'The Student and Mister Henri' ('L'Etudiante et Monsieur Henri'): Film Review
Writer-director Ivan Calberac directs veteran Claude Brasseur in plodding adaptation of stage comedy hit.
An elderly curmudgeon lets out a room in his large apartment rent-free to a young student -- on condition that she does everything in her power to ruin his son’s marriage. If that sounds like the premise for a farce, it's because that is precisely how this misconceived movie started out in real life. Ivan Calberac directs this self-scripted adaptation of his own stage comedy, a hit three years ago on the Paris boulevard scene but, in film form, likely to garner more raspberries than bouquets.
The modest publicity allotted to The Student and Mister Henri (L'Etudiante et Monsieur Henri) -- Calberac’s third outing since he won a Cesar (the Gallic Oscar equivalent) for his debut feature Irene, in 2002 -- suggests a lack of confidence on the part of the French distributors, and world audiences are unlikely to be more impressed.
Claude Brasseur, as the eponymous Henri, heads a cast that struggles to breathe life into this succession of stock situations. Newcomer Noemie Schmidt plays Constance, a student in Paris who is unsure of herself but desperate to escape the grip of her tyrannical father who runs a market stall in Orleans. Strapped for cash, she accepts Henri’s offer of a free room if she can drive a wedge between his son Paul (Guillaume de Tonquedec) and his airhead daughter-in-law Valerie (Frederique Bel). Constance deploys her seductive skills and soon enough the forty-something Paul is falling for her, dressing in cool leather jackets, clubbing and sending text messages in (misspelt) suburban slang.
Needless to say, the crusty old Henri, hitherto unrelentingly misanthropic and graceless, also sees his defenses crumble before the sweet-natured Constance. The film’s message emerges early, laid on with a trowel. Henri is a former accountant, plagued with regrets about what might have been. You only live once, he sagely informs his young tenant. Pursue your dream. Seize the day. And the film plods its way to a predictable ending, bereft of much in the way of sparkle or wit.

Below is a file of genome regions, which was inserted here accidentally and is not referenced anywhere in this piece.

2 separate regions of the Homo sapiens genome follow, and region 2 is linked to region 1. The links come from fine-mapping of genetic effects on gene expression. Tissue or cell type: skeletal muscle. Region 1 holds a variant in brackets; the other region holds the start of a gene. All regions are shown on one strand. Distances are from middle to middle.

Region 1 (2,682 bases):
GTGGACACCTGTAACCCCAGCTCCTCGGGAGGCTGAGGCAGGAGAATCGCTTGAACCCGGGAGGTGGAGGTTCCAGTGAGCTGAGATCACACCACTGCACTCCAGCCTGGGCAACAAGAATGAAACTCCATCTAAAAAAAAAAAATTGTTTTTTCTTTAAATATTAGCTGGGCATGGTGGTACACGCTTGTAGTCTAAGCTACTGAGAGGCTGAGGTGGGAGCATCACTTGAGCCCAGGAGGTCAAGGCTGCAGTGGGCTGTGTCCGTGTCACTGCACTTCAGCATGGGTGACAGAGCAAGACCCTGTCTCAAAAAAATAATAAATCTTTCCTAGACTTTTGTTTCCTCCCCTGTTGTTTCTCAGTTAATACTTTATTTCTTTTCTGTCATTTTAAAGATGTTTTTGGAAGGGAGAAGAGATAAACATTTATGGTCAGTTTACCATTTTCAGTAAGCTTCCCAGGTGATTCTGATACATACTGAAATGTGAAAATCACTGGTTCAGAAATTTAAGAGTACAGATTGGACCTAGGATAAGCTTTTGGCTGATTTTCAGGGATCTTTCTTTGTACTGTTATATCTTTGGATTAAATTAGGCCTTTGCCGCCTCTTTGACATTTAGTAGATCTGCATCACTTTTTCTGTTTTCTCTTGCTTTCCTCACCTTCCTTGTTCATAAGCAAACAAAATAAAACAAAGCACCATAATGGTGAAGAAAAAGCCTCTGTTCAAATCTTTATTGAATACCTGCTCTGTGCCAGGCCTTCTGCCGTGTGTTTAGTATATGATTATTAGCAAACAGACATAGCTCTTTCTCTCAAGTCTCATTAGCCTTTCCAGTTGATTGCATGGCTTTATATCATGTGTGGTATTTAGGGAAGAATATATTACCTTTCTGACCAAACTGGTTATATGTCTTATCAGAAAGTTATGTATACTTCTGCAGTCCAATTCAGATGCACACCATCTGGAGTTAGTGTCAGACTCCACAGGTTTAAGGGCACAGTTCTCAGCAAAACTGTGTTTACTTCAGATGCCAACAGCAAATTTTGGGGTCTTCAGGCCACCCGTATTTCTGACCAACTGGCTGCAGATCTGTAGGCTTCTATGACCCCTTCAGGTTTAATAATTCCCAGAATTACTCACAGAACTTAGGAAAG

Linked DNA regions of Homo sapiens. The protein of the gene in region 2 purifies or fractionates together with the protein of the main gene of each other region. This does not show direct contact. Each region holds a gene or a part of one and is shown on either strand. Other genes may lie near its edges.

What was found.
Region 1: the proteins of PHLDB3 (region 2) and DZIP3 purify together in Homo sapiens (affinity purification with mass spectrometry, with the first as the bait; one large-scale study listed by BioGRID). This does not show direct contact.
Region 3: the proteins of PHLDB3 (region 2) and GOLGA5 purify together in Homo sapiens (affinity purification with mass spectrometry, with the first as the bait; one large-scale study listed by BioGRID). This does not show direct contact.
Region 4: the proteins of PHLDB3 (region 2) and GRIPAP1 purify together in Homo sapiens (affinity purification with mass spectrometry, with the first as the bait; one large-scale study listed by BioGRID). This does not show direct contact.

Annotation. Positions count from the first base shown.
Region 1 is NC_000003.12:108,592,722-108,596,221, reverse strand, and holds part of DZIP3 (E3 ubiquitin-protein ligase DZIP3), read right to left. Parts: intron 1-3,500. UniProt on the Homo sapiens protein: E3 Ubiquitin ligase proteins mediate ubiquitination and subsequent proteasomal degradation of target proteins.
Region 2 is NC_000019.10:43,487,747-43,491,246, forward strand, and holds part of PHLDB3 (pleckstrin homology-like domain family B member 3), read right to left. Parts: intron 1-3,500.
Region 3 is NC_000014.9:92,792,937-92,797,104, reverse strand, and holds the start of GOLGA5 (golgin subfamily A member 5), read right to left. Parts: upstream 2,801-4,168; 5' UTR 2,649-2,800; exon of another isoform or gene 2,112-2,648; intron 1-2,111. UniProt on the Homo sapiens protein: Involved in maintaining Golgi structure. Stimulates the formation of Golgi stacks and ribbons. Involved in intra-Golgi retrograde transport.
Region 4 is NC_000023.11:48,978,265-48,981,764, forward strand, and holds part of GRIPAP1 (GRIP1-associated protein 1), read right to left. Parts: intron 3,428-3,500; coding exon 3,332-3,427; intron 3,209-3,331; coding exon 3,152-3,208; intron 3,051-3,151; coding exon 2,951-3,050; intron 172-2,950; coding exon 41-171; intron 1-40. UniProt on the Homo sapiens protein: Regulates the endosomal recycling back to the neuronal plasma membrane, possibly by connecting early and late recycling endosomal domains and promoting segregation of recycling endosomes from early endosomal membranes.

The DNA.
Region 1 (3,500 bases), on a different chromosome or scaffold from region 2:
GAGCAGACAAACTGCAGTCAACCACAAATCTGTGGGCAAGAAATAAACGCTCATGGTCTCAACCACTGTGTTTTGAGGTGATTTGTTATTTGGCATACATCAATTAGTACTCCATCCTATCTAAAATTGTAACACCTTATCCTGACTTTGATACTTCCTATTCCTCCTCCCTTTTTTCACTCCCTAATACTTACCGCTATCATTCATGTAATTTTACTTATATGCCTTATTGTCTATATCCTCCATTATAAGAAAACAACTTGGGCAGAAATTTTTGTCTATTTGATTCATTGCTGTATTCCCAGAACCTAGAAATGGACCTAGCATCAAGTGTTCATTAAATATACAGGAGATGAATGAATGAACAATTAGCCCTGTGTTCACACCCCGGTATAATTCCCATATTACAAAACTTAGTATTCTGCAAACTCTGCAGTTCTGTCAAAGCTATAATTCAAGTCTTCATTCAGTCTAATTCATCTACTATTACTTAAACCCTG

Of the actors, most of the heavy lifting is done by de Tonquedec, the star of a successful long-running television comedy series, as well as of the 2012 stagy comic hit, What's in a Name?. Paul has succeeded his father in the family business (popular preconceptions about accountancy being a synonym for dullness are never for a moment challenged), and de Tonquedec brings the necessary minimum of credibility to his portrayal of a rather staid middle-aged man attracted to a woman half his age. A late scene in which he exchanges barbs with Henri provides one of the rare moments when the acting catches fire.
The performances by Schmidt and Bel are adequate, but Brasseur, who played opposite the likes of Jean Gabin back in the 1950s, is unable to get much change out of the stereotyped role of the old grump.
Parisian comedie de boulevard tends to the safe, consensual and undemanding, and too many of these qualities, including comic dialogue which is largely unfunny, have carried over in Calberac’s transposition of the story from stage to screen.
The direction is otherwise proficient and there are inevitably moments when the situation comedy forces a smile. But the title invites comparison with another movie in which the central relationship is one between a young woman and a much older man, Nelly and Monsieur Arnaud (1996), starring Michel Serrault, and though it may be unfair to set one Monsieur against the other, there really is no contest.
Production companies: Mandarin Cinema, Studiocanal
Cast: Claude Brasseur, Guillaume de Tonquedec, Noemie Schmidt, Frederique Bel, Thomas Soliveres
Director: Ivan Calberac
Screenwriter: Ivan Calberac, based on his play L’Étudiante et Monsieur Henri
Producers: Isabelle Grellat, Eric Altmayer, Nicolas Altmayer
Director of photography: Vincent Mathias
Editor: Veronique Parnet
Production designer: Sylvie Olive
Composer: Laurent Aknin
Costume designer: Claire Lacaze
International sales : Studiocanal
No rating, 98 minutes